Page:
The Samsung Galaxy Fit is a £150 Android handset, and for that kind of outlay you really can't expect a fantastic smartphone.
What's important is that the compromises that have been made to meet a price are the right ones, and that no cheap corner cutting has gone on that diminishes the handset's potential.
To that end, we think there are some plus points here, but also some compromises we aren't too happy with.
The little settings area you get when you drag down the notifications bar gives quick access to Wi-Fi, Bluetooth, GPS, silent mode and screen rotation, which is very handy.
The task manager widget and access to the task manager via a long press of the home button makes it relatively easy to shut down power and processor-hogging apps.
Screen resolution is simply too low for some activities to be rewarding. Web browsing at 320 x 240 is never fun, because text looks fuzzy, and the similarly priced Orange Monte Carlo manages a 4.3-inch WVGA display for the cash.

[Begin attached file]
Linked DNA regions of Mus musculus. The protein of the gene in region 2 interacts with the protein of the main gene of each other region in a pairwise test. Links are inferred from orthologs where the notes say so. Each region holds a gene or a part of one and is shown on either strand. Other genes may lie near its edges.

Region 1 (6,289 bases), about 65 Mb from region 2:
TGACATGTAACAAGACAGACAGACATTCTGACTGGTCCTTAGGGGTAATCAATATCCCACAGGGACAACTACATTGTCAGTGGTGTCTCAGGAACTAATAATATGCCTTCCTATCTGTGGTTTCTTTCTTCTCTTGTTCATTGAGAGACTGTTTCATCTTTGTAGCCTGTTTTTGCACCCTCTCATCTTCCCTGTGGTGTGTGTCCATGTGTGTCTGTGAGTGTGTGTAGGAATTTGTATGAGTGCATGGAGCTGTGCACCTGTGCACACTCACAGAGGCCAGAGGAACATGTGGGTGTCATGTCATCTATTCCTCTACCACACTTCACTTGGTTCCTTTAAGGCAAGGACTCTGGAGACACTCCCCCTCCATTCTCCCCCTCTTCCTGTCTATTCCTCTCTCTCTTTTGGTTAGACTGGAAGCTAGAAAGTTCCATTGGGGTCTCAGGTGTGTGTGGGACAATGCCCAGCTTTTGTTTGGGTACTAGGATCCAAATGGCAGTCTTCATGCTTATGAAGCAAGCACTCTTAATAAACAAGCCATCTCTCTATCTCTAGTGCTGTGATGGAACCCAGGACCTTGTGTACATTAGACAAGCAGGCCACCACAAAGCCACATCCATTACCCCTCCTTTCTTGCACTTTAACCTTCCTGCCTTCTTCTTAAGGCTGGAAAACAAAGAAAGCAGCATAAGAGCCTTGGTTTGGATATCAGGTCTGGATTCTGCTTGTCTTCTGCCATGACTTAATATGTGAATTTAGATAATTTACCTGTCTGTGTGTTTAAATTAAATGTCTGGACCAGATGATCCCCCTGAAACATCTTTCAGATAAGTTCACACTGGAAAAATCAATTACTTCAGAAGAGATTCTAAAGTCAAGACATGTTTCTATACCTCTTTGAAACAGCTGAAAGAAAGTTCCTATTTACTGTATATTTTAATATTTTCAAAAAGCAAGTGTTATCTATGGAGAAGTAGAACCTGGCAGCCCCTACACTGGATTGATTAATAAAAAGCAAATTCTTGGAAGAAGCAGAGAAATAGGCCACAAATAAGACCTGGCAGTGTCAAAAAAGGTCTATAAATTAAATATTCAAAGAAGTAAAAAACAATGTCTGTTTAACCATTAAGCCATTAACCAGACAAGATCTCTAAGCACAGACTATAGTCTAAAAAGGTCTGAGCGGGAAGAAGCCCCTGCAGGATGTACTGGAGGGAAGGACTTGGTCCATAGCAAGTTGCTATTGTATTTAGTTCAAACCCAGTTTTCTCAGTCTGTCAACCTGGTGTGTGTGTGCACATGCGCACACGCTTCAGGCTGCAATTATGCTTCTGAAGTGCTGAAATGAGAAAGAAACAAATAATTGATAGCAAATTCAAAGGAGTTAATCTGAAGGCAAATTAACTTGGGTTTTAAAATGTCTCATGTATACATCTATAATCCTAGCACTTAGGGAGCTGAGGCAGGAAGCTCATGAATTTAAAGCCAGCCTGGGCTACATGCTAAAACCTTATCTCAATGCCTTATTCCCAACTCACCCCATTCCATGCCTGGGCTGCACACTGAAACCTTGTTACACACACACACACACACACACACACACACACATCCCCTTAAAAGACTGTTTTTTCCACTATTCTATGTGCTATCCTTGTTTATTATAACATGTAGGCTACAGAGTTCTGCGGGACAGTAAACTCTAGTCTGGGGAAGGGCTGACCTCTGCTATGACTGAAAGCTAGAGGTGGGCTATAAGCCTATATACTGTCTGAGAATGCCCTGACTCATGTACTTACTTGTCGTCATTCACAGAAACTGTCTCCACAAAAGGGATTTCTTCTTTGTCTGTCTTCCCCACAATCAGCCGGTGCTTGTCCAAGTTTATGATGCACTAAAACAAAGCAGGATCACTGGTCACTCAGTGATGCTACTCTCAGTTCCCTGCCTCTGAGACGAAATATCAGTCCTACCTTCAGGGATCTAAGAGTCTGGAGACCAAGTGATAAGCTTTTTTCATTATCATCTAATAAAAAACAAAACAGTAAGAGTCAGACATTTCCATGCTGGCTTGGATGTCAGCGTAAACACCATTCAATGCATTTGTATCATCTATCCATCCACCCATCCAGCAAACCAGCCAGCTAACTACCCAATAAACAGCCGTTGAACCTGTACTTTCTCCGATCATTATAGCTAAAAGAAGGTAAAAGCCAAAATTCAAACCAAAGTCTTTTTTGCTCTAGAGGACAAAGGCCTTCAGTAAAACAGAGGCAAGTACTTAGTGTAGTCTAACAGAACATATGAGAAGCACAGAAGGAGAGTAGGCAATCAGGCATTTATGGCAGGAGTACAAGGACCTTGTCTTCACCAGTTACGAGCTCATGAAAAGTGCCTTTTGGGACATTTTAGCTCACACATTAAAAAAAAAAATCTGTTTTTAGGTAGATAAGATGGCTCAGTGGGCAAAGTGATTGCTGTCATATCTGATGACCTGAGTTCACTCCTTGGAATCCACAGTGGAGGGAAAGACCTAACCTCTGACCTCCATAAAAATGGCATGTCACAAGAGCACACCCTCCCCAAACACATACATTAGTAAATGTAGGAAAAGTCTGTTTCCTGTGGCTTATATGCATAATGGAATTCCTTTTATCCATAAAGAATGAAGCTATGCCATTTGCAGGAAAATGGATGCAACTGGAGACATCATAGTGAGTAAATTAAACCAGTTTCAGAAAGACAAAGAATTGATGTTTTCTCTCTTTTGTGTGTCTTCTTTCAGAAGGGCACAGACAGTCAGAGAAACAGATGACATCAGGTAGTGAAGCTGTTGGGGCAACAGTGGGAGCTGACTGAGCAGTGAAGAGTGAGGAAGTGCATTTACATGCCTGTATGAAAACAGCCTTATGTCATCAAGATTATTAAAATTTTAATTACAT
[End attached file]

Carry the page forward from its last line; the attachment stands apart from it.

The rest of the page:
The lack of Flash support makes using the Samsung Galaxy Fit for multimedia a much less rewarding experience than it should be, thanks to the impossibility of viewing much embedded video.
The lack of a flash on the camera also annoys us. We know smartphone flashes are never wonderful, but they can be useful at times.
The Samsung Galaxy Fit doesn't do much for us, we're afraid. It doesn't do anything spectacularly badly but it doesn't do anything spectacularly well, either, and the low res screen seems, well, too low-res. It has no particular USPs over many other similarly-priced lower-end Android smartphones.
We still can't get away from the fact that if you are strapped for cash and want an Android phone, the Orange San Francisco is one of our favourite handsets.